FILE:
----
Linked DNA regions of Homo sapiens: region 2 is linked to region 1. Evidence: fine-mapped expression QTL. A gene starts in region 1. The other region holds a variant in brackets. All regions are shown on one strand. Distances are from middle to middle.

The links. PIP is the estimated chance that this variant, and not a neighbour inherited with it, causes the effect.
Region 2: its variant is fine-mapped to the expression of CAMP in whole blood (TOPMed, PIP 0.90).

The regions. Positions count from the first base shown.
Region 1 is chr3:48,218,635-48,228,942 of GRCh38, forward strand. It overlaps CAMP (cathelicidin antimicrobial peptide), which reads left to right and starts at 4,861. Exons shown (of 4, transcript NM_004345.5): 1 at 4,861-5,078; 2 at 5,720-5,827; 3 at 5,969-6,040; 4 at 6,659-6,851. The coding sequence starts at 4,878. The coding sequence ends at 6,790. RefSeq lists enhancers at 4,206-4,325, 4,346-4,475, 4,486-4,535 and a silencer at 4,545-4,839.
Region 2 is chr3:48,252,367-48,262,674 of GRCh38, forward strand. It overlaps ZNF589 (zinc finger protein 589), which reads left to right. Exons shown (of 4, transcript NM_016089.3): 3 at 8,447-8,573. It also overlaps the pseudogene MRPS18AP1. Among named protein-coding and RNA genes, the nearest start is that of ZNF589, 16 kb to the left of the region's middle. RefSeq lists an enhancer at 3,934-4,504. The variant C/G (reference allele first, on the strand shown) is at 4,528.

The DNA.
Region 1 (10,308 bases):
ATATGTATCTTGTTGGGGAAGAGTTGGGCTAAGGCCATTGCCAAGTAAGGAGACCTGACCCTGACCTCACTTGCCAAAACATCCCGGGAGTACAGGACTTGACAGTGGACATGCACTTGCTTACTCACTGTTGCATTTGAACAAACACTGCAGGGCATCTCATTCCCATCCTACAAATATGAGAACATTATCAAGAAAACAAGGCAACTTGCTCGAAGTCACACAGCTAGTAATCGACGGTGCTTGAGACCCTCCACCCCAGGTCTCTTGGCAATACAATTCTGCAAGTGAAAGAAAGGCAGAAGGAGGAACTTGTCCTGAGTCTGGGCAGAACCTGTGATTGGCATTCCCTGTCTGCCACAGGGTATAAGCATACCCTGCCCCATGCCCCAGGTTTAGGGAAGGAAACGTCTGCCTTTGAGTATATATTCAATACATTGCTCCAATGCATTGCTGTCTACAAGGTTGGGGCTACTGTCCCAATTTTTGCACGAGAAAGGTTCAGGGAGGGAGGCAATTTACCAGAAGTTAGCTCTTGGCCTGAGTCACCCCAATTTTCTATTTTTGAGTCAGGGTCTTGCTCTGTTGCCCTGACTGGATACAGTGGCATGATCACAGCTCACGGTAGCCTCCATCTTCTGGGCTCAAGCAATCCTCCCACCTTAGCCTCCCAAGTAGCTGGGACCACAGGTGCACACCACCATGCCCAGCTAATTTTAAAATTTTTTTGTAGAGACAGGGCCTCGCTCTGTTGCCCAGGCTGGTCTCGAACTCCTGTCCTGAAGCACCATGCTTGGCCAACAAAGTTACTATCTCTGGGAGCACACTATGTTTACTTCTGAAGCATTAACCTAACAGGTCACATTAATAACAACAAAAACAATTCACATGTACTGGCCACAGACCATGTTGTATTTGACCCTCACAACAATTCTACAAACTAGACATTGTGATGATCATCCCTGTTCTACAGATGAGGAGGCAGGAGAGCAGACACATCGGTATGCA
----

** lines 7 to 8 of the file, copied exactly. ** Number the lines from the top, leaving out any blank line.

The DNA.
Region 1 (10,308 bases):